There’s so much depression in the Canadian energy sector with all the talks about climate change and lack of pipeline capacity. Even representative players like Encana are changing to be less Canadian and domiciling in the U.S. instead, though it claims that its operations will remain the same.
Yet here are two businesses that are not only surviving but thriving in the energy sector today. They’re popular large-cap companies Suncor Energy (TSX:SU)(NYSE:SU) and Canadian Natural Resources (TSX:CNQ)(NYSE:CNQ).
Despite low energy prices, their streamlined and large-scale operations allow them to generate ample cash flow to maintain and grow their businesses and keep increasing their dividends year after year.
Suncor Energy has a market cap of $63 billion. Its integrated business enables it to optimize profits along the energy value chain from the ground to the gas station, including refining products. Therefore, the company is profitable, even in low-energy pricing environments.
In the trailing 12 months, Suncor generated nearly $12.4 billion of operating cash flow, of which $4.6 billion was invested to maintain and grow the business, leaving more than enough cash to buy back $3.1 billion of common stock, pay almost $2.5 billion of dividends, and pay down $293 million of debt.
Suncor’s dividend track record is marvelous, especially when compared against struggling energy companies that have cut their dividends in the last 10 years coupled with horrible stock price cuts. Specifically, Suncor has increased its payout for 16 consecutive years with a five-year dividend-growth rate of nearly 15%.
Currently, Suncor offers a safe yield of 4.2%. Its share-buyback program will help support its stock price. Investors should aim to buy SU stock when it’s attractive. The 12-month average analyst target is $51.40, or almost 28%, which is quite good!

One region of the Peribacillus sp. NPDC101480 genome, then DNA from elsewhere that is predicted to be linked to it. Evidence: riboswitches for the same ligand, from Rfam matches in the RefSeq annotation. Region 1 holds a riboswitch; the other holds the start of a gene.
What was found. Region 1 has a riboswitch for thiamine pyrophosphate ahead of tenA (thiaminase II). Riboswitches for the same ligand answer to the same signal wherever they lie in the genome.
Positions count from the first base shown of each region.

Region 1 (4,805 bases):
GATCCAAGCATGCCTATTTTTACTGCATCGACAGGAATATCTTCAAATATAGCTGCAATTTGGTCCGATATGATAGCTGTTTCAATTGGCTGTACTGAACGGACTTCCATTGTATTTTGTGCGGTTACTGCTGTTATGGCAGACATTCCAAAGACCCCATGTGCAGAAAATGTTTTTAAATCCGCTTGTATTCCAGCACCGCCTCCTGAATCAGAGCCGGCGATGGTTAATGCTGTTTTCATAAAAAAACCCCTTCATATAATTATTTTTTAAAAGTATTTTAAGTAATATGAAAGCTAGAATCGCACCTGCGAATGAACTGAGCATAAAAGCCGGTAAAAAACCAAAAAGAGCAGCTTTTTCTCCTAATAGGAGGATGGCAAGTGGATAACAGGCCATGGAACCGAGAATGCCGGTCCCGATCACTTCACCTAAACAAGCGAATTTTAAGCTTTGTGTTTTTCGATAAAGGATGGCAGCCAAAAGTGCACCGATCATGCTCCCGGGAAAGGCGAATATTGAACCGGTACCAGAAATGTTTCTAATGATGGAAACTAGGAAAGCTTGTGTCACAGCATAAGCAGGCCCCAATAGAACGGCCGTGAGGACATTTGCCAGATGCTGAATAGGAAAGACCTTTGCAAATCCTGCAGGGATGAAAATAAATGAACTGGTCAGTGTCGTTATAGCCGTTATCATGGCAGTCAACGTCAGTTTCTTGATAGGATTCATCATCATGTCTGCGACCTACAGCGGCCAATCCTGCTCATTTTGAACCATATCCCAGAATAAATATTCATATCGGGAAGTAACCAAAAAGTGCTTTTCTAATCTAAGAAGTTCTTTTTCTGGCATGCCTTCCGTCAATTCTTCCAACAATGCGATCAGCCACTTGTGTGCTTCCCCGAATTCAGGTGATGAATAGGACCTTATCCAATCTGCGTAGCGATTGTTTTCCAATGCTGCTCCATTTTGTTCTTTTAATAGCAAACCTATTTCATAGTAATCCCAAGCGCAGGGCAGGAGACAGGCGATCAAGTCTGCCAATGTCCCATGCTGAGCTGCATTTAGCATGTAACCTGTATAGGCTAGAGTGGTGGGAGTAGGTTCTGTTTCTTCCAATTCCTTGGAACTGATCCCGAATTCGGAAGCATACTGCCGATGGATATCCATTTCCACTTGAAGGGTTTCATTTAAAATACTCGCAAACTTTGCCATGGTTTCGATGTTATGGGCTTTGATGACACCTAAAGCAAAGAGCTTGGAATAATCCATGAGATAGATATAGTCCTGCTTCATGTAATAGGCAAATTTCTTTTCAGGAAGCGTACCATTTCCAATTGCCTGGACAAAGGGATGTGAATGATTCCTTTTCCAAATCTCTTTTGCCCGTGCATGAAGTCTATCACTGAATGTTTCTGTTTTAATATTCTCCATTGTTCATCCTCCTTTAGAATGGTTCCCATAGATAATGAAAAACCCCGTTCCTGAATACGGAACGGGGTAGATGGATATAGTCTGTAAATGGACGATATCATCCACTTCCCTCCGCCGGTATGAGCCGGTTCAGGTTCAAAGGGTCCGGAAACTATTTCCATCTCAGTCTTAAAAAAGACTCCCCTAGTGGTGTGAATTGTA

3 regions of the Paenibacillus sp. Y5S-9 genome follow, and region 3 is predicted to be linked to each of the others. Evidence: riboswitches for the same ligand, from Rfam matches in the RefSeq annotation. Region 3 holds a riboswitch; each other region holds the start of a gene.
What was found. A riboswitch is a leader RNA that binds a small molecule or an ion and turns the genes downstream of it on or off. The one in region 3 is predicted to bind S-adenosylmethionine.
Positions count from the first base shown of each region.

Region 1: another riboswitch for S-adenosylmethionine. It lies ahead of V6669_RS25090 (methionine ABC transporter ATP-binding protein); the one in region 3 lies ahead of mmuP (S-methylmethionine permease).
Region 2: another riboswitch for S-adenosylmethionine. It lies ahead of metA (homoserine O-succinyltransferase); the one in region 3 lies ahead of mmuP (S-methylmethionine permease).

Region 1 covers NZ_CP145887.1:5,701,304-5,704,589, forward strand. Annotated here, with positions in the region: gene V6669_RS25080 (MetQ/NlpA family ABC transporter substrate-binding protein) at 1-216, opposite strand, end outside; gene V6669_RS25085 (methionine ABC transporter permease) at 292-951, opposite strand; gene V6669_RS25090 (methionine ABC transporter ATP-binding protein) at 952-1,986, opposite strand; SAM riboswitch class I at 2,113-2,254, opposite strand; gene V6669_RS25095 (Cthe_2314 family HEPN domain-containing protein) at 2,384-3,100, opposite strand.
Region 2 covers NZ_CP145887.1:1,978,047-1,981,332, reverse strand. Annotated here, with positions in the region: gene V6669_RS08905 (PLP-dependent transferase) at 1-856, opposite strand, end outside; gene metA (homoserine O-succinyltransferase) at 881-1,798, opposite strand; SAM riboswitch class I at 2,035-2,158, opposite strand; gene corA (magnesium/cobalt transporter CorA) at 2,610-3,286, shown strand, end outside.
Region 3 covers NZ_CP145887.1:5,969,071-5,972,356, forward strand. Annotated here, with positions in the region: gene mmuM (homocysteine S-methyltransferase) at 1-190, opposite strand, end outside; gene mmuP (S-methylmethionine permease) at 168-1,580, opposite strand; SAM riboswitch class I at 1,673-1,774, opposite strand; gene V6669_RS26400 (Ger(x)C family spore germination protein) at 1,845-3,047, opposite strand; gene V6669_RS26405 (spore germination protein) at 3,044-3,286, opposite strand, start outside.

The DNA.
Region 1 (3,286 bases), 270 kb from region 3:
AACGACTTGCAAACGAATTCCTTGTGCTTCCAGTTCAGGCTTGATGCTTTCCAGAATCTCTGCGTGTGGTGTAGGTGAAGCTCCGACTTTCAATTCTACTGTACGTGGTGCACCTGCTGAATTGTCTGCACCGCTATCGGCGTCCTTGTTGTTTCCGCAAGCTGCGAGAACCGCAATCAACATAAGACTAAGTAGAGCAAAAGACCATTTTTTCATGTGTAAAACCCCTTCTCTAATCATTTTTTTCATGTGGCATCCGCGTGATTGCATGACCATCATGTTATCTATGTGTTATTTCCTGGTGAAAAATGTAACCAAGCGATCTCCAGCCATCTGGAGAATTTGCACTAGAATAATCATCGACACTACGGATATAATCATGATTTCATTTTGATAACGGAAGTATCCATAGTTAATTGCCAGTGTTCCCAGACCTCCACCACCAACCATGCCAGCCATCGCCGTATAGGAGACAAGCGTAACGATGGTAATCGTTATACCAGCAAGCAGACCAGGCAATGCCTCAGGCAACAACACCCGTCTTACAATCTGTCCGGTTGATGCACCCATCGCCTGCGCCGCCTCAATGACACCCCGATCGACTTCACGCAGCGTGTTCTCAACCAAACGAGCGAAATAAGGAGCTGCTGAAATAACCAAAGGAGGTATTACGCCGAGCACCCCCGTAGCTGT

Canadian Natural Resources
Canadian Natural Resources has a market cap of $40 billion. It’s one of the largest and strongest oil and gas producers in Canada. It produces about one billion barrels of oil equivalent per day!
In the trailing 12 months, Canadian Natural Resources generated nearly $8.9 billion of operating cash flow, of which $4.2 billion was invested to maintain and grow the business, leaving more than enough cash to buy back $1.5 billion of common stock and pay more than $1.6 billion of dividends.
Canadian Natural Resources’s dividend track record is even more incredible than Suncor’s. CNQ has raised its payout for 18 consecutive years with a five-year dividend-growth rate of about 18%!
Currently, the solid company offers a safe yield of 4.4%. Its share-buyback program will help support its stock price. What investors need to do is to aim to buy CNQ stock when it’s attractive. The 12-month average analyst target is $44.70, or almost 33%, which would be awesome!
Food for thought
Average diluted shares outstanding (annual) data by YCharts. The 10-year share count change.
Interestingly, the share counts of both stocks have gone up, despite share buybacks, which makes it all the more important for investors to aim to buy low and sell high, despite the companies’ solid cash flow generation and dividend payments.
Stay hungry. Stay Foolish.
Motley Fool Canada's market-beating team has just released a brand-new FREE report revealing 5 "dirt cheap" stocks that you can buy today for under $49 a share.
Our team thinks these 5 stocks are critically undervalued, but more importantly, could potentially make Canadian investors who act quickly a fortune.
Don't miss out! Simply click the link below to grab your free copy and discover all 5 of these stocks now.
This article represents the opinion of the writer, who may disagree with the “official” recommendation position of a Motley Fool premium service or advisor. We’re Motley! Questioning an investing thesis — even one of our own — helps us all think critically about investing and make decisions that help us become smarter, happier, and richer, so we sometimes publish articles that may not be in line with recommendations, rankings or other content.
Fool contributor Kay Ng has no position in any of the stocks mentioned.